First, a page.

When ansible-playbook is executed with
--check it will not make any changes on remote systems. Instead, any module
instrumented to support ‘check mode’ (which contains most of the primary core modules, but it is not required that all modules do
this) will report what changes they would have made rather than making them. Other modules that do not support check mode will also take no action, but just will not report what changes they might have made.
Check mode is just a simulation, and if you have steps that use conditionals that depend on the results of prior commands, it may be less useful for you. However it is great for one-node-at-time basic configuration management use cases.
ansible-playbook foo.yml --check
Sometimes you may want to have a task to be executed even in check mode. To achieve this, use the always_run clause on the task. Its value is a Jinja2 expression, just like the when clause. In simple cases a boolean YAML value would be sufficient as a value.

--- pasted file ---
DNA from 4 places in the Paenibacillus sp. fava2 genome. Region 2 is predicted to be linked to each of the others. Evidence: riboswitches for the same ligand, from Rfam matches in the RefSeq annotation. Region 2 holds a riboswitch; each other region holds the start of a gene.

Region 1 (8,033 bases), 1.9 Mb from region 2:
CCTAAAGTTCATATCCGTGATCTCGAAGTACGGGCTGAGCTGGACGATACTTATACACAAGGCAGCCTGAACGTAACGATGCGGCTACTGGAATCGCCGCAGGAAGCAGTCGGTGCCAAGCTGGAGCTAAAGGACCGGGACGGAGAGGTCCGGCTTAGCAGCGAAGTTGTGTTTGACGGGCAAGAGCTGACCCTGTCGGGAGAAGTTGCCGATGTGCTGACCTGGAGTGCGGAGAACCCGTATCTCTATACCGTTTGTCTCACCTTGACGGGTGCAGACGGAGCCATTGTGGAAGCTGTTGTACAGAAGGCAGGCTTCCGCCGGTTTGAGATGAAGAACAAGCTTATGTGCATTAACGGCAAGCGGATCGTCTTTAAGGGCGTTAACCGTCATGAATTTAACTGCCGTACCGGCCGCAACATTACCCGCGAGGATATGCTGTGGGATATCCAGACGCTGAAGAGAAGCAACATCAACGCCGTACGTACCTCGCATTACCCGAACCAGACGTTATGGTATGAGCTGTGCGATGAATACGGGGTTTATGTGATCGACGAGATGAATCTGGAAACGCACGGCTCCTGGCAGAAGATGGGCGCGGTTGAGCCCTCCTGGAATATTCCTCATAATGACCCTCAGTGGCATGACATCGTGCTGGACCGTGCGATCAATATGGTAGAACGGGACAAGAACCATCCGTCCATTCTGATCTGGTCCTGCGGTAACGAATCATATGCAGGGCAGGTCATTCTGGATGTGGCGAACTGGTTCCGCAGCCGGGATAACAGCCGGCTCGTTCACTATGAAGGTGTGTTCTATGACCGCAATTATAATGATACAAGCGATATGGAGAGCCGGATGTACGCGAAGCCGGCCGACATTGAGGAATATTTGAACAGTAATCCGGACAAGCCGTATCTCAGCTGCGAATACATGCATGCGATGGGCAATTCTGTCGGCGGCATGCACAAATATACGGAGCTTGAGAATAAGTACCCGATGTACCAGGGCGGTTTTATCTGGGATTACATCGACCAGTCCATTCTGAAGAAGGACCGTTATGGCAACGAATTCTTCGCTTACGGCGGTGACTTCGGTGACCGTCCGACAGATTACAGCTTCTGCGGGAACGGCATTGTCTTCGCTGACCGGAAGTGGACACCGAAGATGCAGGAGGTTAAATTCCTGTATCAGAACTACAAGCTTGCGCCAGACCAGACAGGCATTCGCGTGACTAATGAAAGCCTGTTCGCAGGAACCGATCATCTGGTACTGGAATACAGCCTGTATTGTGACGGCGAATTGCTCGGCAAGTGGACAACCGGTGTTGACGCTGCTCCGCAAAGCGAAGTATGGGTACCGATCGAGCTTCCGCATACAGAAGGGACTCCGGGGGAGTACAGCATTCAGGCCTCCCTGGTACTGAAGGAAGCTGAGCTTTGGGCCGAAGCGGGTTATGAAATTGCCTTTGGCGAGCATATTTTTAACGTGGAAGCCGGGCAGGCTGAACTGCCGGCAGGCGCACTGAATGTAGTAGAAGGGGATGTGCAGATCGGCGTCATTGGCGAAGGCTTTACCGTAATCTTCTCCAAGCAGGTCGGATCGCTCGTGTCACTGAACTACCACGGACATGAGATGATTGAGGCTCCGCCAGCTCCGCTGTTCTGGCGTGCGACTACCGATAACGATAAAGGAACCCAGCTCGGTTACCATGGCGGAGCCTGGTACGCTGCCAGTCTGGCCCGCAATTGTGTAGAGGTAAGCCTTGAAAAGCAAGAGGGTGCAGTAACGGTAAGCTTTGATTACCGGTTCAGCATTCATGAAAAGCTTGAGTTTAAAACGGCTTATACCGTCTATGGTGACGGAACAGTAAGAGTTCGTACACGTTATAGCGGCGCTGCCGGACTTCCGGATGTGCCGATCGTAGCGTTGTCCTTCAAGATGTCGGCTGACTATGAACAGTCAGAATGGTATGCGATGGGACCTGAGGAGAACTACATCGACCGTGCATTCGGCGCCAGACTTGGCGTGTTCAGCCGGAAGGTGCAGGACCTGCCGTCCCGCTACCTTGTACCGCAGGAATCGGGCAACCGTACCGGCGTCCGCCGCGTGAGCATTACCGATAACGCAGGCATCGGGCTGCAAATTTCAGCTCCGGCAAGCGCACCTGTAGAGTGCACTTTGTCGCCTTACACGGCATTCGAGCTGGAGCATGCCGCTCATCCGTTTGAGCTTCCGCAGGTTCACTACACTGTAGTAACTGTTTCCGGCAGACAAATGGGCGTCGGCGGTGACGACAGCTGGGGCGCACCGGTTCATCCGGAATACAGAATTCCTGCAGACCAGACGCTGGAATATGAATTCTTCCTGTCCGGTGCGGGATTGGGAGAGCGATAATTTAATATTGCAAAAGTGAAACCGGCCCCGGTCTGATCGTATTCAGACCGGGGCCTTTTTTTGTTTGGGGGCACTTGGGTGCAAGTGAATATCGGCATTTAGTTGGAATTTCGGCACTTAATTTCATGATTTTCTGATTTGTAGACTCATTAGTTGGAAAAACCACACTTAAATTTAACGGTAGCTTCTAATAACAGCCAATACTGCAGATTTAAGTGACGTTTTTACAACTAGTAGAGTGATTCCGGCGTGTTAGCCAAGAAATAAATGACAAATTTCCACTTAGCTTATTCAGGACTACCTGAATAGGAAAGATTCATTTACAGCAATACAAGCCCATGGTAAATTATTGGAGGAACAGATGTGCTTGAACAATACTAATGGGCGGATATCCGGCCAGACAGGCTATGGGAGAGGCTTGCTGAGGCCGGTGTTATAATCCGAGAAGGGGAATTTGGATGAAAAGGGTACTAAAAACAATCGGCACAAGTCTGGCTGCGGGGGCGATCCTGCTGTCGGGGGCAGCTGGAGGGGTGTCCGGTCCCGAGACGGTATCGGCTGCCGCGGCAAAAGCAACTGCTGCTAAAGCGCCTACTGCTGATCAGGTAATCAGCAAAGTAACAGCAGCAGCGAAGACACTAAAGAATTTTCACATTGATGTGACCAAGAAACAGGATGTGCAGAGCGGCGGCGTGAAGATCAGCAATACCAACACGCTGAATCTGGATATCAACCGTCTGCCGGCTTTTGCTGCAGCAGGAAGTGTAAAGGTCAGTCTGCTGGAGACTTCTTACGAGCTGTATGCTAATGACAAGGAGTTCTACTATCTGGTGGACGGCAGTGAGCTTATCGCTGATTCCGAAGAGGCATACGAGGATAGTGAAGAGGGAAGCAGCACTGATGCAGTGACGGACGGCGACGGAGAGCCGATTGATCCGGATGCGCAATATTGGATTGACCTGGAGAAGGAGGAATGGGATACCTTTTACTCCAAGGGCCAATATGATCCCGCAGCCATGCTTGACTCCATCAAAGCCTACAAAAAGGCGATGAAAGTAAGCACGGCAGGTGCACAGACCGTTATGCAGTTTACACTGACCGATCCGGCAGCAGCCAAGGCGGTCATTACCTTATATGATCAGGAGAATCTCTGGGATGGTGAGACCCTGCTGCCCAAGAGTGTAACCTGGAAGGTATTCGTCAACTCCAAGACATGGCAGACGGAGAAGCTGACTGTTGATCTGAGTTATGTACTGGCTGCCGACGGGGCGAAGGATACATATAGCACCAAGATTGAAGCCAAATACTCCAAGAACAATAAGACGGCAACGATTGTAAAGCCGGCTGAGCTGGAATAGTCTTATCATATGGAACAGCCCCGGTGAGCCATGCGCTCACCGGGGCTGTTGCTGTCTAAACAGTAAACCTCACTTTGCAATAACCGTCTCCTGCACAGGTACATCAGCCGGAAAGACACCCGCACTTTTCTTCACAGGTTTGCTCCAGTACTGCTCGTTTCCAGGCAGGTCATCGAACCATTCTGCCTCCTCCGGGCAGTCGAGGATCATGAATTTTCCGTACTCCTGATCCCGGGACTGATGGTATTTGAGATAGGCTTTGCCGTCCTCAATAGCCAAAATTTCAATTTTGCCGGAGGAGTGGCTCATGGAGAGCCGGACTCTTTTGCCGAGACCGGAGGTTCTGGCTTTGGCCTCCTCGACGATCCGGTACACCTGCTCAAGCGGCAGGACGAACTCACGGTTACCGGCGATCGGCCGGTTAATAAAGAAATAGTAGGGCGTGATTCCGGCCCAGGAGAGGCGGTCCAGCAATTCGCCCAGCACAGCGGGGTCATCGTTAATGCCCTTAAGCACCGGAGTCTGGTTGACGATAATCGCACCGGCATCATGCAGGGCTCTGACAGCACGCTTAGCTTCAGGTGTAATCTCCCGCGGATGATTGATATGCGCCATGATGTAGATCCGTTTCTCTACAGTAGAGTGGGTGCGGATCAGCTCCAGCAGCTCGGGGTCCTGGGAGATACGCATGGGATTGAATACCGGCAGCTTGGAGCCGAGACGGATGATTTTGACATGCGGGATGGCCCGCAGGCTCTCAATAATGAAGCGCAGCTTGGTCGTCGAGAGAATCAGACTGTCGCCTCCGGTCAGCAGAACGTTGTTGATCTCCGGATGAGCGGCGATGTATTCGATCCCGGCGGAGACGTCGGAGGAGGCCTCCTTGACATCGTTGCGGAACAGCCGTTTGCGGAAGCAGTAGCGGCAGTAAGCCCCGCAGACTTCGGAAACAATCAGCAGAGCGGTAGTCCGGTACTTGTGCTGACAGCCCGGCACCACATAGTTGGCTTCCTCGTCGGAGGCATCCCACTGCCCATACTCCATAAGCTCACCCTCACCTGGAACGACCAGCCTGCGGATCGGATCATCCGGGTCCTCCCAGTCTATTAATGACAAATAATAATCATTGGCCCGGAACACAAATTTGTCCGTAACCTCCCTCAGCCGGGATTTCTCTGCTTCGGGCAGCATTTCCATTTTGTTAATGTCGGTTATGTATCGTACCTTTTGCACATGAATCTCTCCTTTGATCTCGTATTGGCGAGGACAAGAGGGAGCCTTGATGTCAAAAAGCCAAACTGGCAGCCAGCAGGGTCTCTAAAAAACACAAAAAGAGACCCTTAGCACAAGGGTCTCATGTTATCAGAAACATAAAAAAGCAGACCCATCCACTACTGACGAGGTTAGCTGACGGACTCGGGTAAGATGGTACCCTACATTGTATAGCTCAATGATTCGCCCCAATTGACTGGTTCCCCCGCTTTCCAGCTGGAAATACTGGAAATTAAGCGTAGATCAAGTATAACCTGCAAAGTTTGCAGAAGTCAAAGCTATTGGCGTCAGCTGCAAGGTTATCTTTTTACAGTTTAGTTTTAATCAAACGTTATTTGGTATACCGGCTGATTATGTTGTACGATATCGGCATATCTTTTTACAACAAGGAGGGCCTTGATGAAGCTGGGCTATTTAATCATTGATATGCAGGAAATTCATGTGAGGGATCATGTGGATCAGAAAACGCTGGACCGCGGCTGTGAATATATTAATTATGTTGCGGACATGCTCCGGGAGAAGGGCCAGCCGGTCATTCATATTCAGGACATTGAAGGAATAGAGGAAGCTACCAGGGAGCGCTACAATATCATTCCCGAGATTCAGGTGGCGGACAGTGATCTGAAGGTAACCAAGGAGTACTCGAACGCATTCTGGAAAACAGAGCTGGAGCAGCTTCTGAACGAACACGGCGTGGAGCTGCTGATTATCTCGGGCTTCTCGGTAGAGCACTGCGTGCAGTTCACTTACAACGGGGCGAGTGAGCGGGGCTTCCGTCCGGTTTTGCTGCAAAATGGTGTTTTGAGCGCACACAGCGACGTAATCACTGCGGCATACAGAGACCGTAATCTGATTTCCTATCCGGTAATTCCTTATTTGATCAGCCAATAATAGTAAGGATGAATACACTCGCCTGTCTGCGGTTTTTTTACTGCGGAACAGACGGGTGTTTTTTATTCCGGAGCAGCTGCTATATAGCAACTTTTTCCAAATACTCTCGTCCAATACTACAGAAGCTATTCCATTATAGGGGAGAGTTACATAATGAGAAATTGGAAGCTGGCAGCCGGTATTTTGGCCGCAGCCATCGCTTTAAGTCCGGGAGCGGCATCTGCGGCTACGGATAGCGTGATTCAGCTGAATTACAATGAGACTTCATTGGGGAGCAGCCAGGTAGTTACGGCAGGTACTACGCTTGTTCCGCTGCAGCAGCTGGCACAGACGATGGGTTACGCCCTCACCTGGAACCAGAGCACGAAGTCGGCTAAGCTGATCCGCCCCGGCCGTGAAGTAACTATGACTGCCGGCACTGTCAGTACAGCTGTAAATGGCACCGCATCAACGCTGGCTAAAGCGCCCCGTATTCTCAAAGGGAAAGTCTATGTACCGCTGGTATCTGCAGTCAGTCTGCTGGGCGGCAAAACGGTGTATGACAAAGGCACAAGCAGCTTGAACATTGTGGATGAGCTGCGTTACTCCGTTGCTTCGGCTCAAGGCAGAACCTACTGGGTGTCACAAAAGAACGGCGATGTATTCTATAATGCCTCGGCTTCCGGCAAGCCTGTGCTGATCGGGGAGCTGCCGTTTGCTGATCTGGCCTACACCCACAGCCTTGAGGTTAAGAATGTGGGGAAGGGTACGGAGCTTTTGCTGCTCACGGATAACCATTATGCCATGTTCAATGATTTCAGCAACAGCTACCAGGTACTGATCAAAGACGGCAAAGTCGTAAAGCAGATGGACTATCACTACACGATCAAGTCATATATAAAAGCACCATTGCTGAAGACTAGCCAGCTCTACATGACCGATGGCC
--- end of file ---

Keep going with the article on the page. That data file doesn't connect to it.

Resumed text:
tasks: - name: this task is run even in check mode command: /something/to/run --even-in-check-mode always_run: yes
As a reminder, a task with a when clause evaluated to false, will still be skipped even if it has a always_run clause evaluated to true.
--diff option to ansible-playbook works great with
--check (detailed above) but can also be used by itself. When this flag is supplied, if any templated files on the remote system are changed, and the ansible-playbook CLI will report back
the textual changes made to the file (or, if used with
--check, the changes that would have been made). Since the diff
feature produces a large amount of output, it is best used when checking a single host at a time, like so:
ansible-playbook foo.yml --check --diff --limit foo.example.com